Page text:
The story behind Ava's wall of fake EW covers on Hacks
Warning: This article contains spoilers from the season 1 finale of Hacks.
The season finale of Hacks was emotionally explosive as Deborah (Jean Smart) and Ava (Hannah Einbinder) had it out in epic fashion, with insults — not to mention a slap across the face — flying. But, in the end, the two made amends, with plans to take Deborah's (new) act on the road.
The dynamic (and dysfunctional) duo finally came together in a touching scene back in Ava's bedroom… a bedroom filled with Entertainment Weekly covers. And while they may have looked real, these phony-baloney EW covers were actually created specifically for the show by Hacks production designer Jon Carlos and graphic designer Graham Ratliff. The good news? We've got the full set of 12 below, along with some fun facts about how they were put together.
"It was actually a scripted element," says Carlos of the EW covers on Ava's wall. "The creators of the show had certain specific elements in the script to basically structure the history of Ava's childhood bedroom. One of the scenes read that she opened up her eyes to the cast of True Blood staring back at her. Then as the camera pulls back, the wall is littered with Entertainment Weekly covers."
So what would those covers be? "Knowing that Ava's 25, we kind of backtracked," says Carlos. "What would her high school years have been when she was still living at the house? What would her interests have been? We basically came up with the theme of each cover."
"A lot of that was mimicking covers of the past," adds Ratliff. "So that was not too difficult, to try to pull verbiage and things like that, because when I saw the script and it said 'covered with Entertainment Weeklys,' it was such a great reference because I was that person in high school with my bedroom covered with covers and articles that I had cut out from Entertainment Weekly. So I instantly knew, 'Okay, I know what they're going for here.'"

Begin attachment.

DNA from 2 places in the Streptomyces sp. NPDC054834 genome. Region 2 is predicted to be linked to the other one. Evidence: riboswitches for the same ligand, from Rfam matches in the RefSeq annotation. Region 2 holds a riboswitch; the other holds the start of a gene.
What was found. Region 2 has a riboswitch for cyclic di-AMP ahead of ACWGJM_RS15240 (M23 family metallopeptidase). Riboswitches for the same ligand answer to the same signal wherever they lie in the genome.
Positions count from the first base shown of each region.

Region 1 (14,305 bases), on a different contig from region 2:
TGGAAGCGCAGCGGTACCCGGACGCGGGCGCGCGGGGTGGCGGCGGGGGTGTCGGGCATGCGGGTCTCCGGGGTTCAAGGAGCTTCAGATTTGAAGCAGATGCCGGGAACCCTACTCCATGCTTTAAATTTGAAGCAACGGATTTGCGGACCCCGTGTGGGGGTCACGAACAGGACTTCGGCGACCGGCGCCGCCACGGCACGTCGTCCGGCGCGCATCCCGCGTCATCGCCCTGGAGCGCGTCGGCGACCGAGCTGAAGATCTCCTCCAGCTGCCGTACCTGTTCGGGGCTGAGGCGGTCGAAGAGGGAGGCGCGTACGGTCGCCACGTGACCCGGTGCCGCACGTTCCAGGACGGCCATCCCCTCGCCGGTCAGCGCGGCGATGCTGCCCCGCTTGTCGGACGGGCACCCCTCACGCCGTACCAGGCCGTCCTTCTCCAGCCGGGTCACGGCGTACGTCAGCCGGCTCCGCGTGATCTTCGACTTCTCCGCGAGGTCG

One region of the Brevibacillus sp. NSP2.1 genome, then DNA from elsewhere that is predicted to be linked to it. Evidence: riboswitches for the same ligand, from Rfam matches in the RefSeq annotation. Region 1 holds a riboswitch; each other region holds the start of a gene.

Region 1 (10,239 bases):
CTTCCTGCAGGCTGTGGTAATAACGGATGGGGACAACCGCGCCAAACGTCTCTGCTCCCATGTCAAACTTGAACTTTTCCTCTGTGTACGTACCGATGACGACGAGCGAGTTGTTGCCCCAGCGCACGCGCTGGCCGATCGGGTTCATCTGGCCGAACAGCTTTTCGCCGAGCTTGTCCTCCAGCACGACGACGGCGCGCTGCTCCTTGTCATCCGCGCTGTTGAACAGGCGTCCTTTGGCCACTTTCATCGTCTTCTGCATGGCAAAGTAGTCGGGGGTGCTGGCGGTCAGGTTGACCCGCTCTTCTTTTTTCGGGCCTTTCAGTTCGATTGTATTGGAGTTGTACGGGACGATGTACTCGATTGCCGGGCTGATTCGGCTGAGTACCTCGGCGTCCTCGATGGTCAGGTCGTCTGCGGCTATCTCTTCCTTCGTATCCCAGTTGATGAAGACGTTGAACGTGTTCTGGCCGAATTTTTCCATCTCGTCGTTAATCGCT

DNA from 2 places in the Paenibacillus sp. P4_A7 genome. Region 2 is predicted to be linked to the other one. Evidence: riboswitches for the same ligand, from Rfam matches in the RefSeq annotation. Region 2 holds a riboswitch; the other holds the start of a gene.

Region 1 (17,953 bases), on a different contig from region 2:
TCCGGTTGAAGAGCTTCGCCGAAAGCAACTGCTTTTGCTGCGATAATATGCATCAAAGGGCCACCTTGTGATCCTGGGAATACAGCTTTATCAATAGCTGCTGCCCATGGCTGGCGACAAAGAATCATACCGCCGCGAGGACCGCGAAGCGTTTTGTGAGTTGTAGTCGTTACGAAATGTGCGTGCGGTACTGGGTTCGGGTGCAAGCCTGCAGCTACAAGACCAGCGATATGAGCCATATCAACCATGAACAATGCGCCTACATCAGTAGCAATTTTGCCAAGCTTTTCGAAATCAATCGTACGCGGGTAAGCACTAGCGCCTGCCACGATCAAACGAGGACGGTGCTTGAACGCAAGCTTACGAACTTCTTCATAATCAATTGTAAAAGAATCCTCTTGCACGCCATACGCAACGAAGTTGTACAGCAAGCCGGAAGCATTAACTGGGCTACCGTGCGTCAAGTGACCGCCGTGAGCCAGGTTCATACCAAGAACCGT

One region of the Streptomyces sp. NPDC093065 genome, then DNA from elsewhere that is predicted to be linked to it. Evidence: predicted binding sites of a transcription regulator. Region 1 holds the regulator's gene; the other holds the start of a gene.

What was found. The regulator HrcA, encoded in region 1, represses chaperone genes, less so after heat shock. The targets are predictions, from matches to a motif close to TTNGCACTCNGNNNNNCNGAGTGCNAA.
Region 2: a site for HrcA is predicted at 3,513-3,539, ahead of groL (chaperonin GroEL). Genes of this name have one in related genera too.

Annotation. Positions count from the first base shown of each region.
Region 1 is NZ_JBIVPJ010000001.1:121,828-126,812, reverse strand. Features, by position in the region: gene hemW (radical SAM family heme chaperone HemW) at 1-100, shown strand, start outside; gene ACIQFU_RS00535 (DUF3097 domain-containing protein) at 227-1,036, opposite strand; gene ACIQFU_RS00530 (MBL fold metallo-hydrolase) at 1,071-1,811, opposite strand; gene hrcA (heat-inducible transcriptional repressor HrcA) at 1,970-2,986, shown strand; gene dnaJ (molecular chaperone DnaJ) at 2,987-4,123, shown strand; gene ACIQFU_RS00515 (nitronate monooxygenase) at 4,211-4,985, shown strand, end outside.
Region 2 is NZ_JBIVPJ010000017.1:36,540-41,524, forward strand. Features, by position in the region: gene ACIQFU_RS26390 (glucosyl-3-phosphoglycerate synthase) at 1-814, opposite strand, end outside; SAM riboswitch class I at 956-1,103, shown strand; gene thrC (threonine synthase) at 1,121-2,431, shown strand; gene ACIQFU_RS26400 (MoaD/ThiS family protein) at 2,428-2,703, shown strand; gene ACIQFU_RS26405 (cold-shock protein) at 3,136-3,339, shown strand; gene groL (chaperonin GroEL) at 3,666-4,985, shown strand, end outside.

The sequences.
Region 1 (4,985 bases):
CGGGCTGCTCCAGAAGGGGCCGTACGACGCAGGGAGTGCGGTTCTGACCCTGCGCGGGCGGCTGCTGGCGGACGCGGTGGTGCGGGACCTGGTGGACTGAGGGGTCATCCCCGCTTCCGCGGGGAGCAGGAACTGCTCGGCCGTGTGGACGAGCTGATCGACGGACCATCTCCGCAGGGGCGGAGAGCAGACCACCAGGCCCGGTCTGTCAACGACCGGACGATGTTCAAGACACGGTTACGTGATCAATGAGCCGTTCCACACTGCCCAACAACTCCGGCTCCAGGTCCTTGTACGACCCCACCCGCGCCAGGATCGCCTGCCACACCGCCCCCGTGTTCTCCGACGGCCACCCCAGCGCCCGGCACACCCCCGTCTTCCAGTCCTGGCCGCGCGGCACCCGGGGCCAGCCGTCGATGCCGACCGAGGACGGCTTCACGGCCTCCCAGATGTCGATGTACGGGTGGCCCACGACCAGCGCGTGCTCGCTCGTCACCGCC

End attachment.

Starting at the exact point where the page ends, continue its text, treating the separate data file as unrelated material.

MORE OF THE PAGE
Here, the 12 fake EW covers that made it into the episode, along with notes on each.
Since the show's budget would only allow the production team to purchase images of a few real celebrities, Carlos and Ratliff had to rely on stock images from a photography clearing house. "I think there was the briefest discussion of 'are we going to use real ones?'" says Ratliff. "But with all the hoops to clear all the photographers and stuff, that wasn't going to happen."
So how did they find the majority of their cover stars? "We have a subscription to I-stock," Ratliff says. "It has different images that we know are free and clear to use." But having to fashion their own stars also gave the Hacks team license to have some fun and establish their own properties, like something called… The Journal Diaries? "It just seems like a CW show, doesn't it?" says Ratliff. "I liked this one quite a bit. I would watch that."
"This one was supposed to look like Lady Gaga," says Ratliff. And we say: Mission accomplished.
"Another [factor in] how we created a lot of the covers was, we had a very controlled color palette on the show," says Carlos. "Thematically, each character had a color palette. So Ava's color palette was generally in, like, baby blues, and we would try to use hints of orange that complimented her hair color, which in and of itself, are a contrast in colors. Then as the season progressed, Deborah's colors were pink and green when you see her environments. As we get towards other parts of the season, we started fusing the colors together.